Chris Woodhead, the former head of the schools inspectorate in England and Wales, argues that many private schools are, to all intents and purposes, ripping off their clients. The Telegraph observes that he has an interest to declare, but:
Prof Woodhead is the chairman of Cognita, which owns a chain of profitmaking private schools and has purchased four charitable schools.
He said running schools as businesses reduced "waste" – such as luxurious sporting facilities and theatres – as fees were kept low to attract parents. "We are absolutely rigorous in not providing frills and frippery, but concentrating on what seems to us to matter most, namely the quality of teaching. I am deeply shocked by the degree of waste within the independent sector. I don't think that the fees do need to go up in the way that they do go up all the time and I think that many independent schools are locked into a competition to provide ever more five-star facilities which actually have no education benefit at all."
Well, this is nonsense. Or rather, Woodhead's complaint – or, perhaps, observation – merely shows that the education market is working. There's no reason why every private school should strive to offer exactly the same facilities or experiences as other schools. Indeed, the whole point of a private education market is to provide parents with choices most suitable for their children. If some parents want a "no frills" approach, then fine; if others want a "five star" approach across the board then, well, that's fine too.
But Woodhead's argument also reflects a desperately narrow view of education and one that, while it may be in vogue with bureacrats and government ministers, runs contrary to the ethos of most private schools I've ever had any dealings with. The public (ie, private) schools take a more rounded, even holistic (to use a rather terrible term) view of education. Yes, exam results and league tables matter but they're not the sole means of measuring a school's worth and, in my experience, they're not the sole criterion used by prospective parents.
The very facilities that Woodhead says are "waste" – sports and arts – are actually two of the areas that many parents and pupils alike find most attractive about private schools. Equally, sporting and artistic endeavours – to say nothing of institutions such as the Combined Cadet Force, community service, religious observation etc etc – play an important, even vital, role in the public school experience. In many ways they are just as important as the quality of teaching in the classroom.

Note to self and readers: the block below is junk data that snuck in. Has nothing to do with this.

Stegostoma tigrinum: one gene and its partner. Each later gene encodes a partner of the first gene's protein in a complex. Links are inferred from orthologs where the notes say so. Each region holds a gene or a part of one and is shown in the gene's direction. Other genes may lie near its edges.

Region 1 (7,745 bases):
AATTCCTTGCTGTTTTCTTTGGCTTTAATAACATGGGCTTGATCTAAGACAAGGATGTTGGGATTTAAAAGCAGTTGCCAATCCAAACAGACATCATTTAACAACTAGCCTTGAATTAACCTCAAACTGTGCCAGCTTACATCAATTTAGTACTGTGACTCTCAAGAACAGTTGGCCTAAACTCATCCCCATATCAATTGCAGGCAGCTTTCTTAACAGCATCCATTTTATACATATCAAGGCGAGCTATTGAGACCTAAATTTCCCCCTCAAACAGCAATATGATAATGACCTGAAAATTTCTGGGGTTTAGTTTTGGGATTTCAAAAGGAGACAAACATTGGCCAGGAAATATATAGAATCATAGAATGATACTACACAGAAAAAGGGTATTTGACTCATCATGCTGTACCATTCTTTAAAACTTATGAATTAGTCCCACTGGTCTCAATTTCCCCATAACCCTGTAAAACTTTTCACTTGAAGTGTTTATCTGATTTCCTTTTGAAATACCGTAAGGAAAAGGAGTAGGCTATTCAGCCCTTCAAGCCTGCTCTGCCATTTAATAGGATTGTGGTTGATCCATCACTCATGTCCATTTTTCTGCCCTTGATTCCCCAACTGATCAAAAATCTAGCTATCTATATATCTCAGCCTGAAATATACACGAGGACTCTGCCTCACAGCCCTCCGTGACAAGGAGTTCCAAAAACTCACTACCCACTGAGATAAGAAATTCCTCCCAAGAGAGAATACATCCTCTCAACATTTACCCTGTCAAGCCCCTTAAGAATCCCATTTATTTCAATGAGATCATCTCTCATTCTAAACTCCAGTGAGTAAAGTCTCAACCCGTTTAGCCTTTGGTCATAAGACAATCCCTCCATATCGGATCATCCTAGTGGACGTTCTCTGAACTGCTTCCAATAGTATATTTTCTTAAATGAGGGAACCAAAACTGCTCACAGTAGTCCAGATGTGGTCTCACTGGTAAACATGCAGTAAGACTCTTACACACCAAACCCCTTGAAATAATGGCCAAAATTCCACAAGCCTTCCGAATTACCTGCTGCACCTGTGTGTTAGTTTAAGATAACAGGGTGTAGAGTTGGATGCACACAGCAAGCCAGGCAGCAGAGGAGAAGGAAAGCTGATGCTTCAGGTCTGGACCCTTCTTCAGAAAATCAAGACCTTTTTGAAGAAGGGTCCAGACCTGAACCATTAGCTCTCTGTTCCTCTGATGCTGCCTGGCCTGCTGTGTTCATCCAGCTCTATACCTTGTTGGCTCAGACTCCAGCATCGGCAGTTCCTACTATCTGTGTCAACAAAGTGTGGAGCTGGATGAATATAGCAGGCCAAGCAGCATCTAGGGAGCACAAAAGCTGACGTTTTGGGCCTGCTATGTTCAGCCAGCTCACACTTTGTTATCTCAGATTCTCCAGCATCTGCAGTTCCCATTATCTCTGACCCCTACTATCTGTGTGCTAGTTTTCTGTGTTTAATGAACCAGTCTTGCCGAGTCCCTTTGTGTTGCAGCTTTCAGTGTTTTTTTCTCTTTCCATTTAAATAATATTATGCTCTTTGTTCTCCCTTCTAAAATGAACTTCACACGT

But that's because education isn't a conveyer-belt to deliver pupils to the job market but rather a process of intellectual, cultural and social development in which every child is given the greatest opportunity to find their niche. If that means orchestras and drama or mountaineering expeditions to Peru and rugby tours to South Africa then so be it.
Indeed, looking back upon my own school days and what stands out is not so much the qulity of the teaching (though some of that was excellent) but the trips to St Petersburg and Rome, the house and school plays, the extra-curricular readers' and writers' circles, long summer nights on the golf course or the cricket field, visits to the opera in Glasgow… and so on and so on. In other words, being exposed to a wide range of activity, not all of which had any obviously measurable impact upon the quality of the academic education one received but which, to one extent or another, were vital – and happy! – elements of the boarding school experience.
It's true that when I was at school, the place had changed less since the 1950s than it has in the 16 years since I left. The new boarding houses do feel like mid-range hotels. But that investment has come because parents demanded it. Those who had experienced boarding school themselves didn't much mind that we lived in spartan, freezing houses; those parents who had not quite reasonably demanded that their children be able to live in rather more modern conditions.
There's nothing wrong with a "no frills" approach to private schooling and doubtless there are schools that outperform their more expensive rivals, but in general terms you get what you pay for. The question of what suits a given child is up to parents themselves of course.
Still, it's dismally instructive that Woodhead, the man formerly charged with monitoring standards in English state schools, should consider sport and the arts as expensive "fripperies". This is the sort of thinking that leads to government ministers bemoaning the study of history or other "useless" subjects. (Not just government ministers: I recall having a fierce argument with a newspaper editor some years ago over the future of Greek in Scottish state schools. My suggestion that we might run an editorial condemning the proposal to no longer offer Greek Standard Grade exams was not received terribly warmly.)
But if you don't offer Greek anywhere in the system, or you don't offer pupils the chance to express themselves – and learn! – on the sports field or in the theatre or music school then you're doing them a disservice and, in the longer term, failing society itself.
The horror is that so many pupils never get the chance to develope their talents in these areas and yet we're quite prepared to let that miserable status quo endure. The question isn't whether too many private schools are spending too much on facilities, but why the state sector – in general terms, since obviously there are many fine state schools – cannot take as broad a definition of what education actually constitutes?